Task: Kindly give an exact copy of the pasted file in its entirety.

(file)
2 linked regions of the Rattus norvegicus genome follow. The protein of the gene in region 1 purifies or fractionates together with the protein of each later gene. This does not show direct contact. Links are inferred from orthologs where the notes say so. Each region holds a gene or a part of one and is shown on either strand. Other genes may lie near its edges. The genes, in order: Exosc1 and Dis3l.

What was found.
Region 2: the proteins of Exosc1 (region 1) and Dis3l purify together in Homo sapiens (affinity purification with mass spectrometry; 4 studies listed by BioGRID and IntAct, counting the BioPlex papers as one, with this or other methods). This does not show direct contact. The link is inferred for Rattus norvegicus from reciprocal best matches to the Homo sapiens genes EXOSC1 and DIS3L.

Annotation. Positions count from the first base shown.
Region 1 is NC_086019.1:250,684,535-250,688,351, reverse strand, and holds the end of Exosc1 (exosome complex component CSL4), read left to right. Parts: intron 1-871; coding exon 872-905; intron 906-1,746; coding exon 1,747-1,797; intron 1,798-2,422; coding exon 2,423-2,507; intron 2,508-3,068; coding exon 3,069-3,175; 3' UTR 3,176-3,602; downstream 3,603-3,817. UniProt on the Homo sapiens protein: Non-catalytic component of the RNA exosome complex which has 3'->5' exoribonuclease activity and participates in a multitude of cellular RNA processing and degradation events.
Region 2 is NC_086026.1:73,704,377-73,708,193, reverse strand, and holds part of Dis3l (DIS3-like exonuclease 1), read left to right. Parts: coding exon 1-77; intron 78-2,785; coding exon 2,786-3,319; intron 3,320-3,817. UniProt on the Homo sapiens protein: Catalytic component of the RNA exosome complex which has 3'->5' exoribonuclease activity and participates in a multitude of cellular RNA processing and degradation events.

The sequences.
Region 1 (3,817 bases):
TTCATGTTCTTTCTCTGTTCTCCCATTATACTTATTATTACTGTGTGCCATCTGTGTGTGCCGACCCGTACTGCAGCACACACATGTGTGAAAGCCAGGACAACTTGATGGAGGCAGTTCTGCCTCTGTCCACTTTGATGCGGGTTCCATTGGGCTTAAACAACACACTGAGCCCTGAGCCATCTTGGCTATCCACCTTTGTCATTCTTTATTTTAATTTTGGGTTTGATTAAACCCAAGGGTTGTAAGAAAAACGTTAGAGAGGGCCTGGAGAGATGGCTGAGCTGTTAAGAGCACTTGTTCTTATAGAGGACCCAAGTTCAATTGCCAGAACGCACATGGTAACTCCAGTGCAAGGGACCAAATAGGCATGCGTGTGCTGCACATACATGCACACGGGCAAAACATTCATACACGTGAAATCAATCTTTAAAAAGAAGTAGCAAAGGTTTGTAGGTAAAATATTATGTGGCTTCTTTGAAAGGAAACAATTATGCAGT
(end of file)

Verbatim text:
2 linked regions of the Rattus norvegicus genome follow. The protein of the gene in region 1 purifies or fractionates together with the protein of each later gene. This does not show direct contact. Links are inferred from orthologs where the notes say so. Each region holds a gene or a part of one and is shown on either strand. Other genes may lie near its edges. The genes, in order: Exosc1 and Dis3l.

What was found.
Region 2: the proteins of Exosc1 (region 1) and Dis3l purify together in Homo sapiens (affinity purification with mass spectrometry; 4 studies listed by BioGRID and IntAct, counting the BioPlex papers as one, with this or other methods). This does not show direct contact. The link is inferred for Rattus norvegicus from reciprocal best matches to the Homo sapiens genes EXOSC1 and DIS3L.

Annotation. Positions count from the first base shown.
Region 1 is NC_086019.1:250,684,535-250,688,351, reverse strand, and holds the end of Exosc1 (exosome complex component CSL4), read left to right. Parts: intron 1-871; coding exon 872-905; intron 906-1,746; coding exon 1,747-1,797; intron 1,798-2,422; coding exon 2,423-2,507; intron 2,508-3,068; coding exon 3,069-3,175; 3' UTR 3,176-3,602; downstream 3,603-3,817. UniProt on the Homo sapiens protein: Non-catalytic component of the RNA exosome complex which has 3'->5' exoribonuclease activity and participates in a multitude of cellular RNA processing and degradation events.
Region 2 is NC_086026.1:73,704,377-73,708,193, reverse strand, and holds part of Dis3l (DIS3-like exonuclease 1), read left to right. Parts: coding exon 1-77; intron 78-2,785; coding exon 2,786-3,319; intron 3,320-3,817. UniProt on the Homo sapiens protein: Catalytic component of the RNA exosome complex which has 3'->5' exoribonuclease activity and participates in a multitude of cellular RNA processing and degradation events.

The sequences.
Region 1 (3,817 bases):
TTCATGTTCTTTCTCTGTTCTCCCATTATACTTATTATTACTGTGTGCCATCTGTGTGTGCCGACCCGTACTGCAGCACACACATGTGTGAAAGCCAGGACAACTTGATGGAGGCAGTTCTGCCTCTGTCCACTTTGATGCGGGTTCCATTGGGCTTAAACAACACACTGAGCCCTGAGCCATCTTGGCTATCCACCTTTGTCATTCTTTATTTTAATTTTGGGTTTGATTAAACCCAAGGGTTGTAAGAAAAACGTTAGAGAGGGCCTGGAGAGATGGCTGAGCTGTTAAGAGCACTTGTTCTTATAGAGGACCCAAGTTCAATTGCCAGAACGCACATGGTAACTCCAGTGCAAGGGACCAAATAGGCATGCGTGTGCTGCACATACATGCACACGGGCAAAACATTCATACACGTGAAATCAATCTTTAAAAAGAAGTAGCAAAGGTTTGTAGGTAAAATATTATGTGGCTTCTTTGAAAGGAAACAATTATGCAGT